May all beings on the earth be well, happy, calm, and peaceful.
May all beings throughout all of the universes be well, happy, calm, and peaceful.
Bhante Dhammawansha (my metta teacher in Clearwater, Florida), wearing his robe which he calls “my tablecloth.”
We sit quietly and still, letting each thought of loving kindness pervade ourselves and the universes. We don’t rush through the practice. By enjoying and savoring each step of the practice, we cultivate patience, the third of The Six Perfections.
By climbing out of the ninth dharma realm, we have found the footprints of the ox and need only one more practice to pull ourselves from the dharma realm that is third from the bottom.
The three dharma realms at the bottom of the ten dharma realms are known in Mahayana Buddhism as the evil dharma realms. With our next practice, step three, we will at least have climbed out of those realms.
Daily metta meditation is of profound importance. We will soon discover its magic.
Sharon Salzberg, a well-known metta meditation teacher even says metta meditation is the only meditation she practices. Her most famous book is Lovingkindness: The Revolutionary Art of Happiness.
Sharon Salzberg, Co-Founder of the Insight Meditation Society
As we perform our Loving Kindness meditation each morning, dissolving the second hindrance of ill will and insulating ourselves from falling into the realm of hungry ghosts, we can also send to the hell dwellers and the hungry ghosts our wishes that their suffering will soon end so that they, too, can be well, happy, calm and peaceful.
The traditional interpretation of the second stage of the path to enlightenment represented by the ten Ox-herding pictures says that Finding the Footprints (or, to be more accurate, the hoof-prints), is the stage where those few who have persevered and successfully overcome the desire to quit eventually realize that not quitting was the right thing to do.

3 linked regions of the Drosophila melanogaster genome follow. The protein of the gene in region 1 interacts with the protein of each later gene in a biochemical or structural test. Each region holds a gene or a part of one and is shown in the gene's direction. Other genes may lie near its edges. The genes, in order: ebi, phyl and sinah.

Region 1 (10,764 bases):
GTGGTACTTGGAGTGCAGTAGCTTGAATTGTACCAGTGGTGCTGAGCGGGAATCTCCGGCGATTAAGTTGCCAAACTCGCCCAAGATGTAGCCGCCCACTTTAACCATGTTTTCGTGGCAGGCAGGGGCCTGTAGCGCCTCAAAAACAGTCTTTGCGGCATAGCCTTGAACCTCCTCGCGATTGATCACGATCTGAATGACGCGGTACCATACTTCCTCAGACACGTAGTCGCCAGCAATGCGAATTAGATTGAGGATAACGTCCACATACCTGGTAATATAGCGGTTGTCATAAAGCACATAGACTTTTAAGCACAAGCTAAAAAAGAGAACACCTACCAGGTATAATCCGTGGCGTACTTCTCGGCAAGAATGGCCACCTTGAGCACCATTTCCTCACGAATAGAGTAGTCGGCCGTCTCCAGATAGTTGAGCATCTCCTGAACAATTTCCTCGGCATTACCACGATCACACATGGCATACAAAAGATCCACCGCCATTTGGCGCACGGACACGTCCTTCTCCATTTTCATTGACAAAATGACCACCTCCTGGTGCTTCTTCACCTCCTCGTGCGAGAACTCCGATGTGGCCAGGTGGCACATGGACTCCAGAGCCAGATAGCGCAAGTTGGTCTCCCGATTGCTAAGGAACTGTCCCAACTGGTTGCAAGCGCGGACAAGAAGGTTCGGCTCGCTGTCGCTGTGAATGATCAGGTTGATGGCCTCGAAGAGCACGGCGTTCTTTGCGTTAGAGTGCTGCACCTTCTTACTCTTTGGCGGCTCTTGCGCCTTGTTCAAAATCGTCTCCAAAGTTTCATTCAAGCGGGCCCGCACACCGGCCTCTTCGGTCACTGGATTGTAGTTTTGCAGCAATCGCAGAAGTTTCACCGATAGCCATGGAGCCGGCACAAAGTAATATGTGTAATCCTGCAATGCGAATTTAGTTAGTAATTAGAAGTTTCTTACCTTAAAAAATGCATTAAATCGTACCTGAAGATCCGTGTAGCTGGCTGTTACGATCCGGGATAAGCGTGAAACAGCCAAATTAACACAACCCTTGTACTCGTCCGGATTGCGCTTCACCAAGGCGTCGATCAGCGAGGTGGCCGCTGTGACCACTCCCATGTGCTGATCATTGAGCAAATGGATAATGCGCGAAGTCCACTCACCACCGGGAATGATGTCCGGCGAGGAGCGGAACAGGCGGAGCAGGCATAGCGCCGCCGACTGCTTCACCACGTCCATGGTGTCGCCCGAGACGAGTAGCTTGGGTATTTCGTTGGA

They have accepted the Buddhadharma and have decided they will continue cultivation, even if they are stuck at the starting line and can’t seem to get past it.
The physical pain of sitting subsides somewhat as we become experienced meditators. We leave behind those who gave up at the seeking the ox stage. We begin to realize that we are all the same person (because we all have the same mind), and thus we understand that we are leaving our old selves behind. Having found the footprints, we are committed to following them until the ox is caught.
Still, no jhana has yet been experienced. The difference between seeking the ox and finding the footprints is just a matter of degree. A resolution to keep practicing matures into a firm commitment to practice every day so that the rowboat of practice does not get swept downstream to the lower dharma realms.
After we have performed our metta meditation, we seamlessly enter into our third practice in order to have a first glimpse of the ox. The third step of our morning practice is the second step of placing mindfulness up front as taught by the Buddha and explained in detail by the Venerable Ajahn Brahm.
We sandwich metta meditation between the two steps of establishing mindfulness because metta meditation is the antidote to ill will and therefore it is the practice that lifts us from the ninth dharma realm. Also, by practicing metta after Present Moment Awareness, we are practicing an enhanced, mindful form of metta.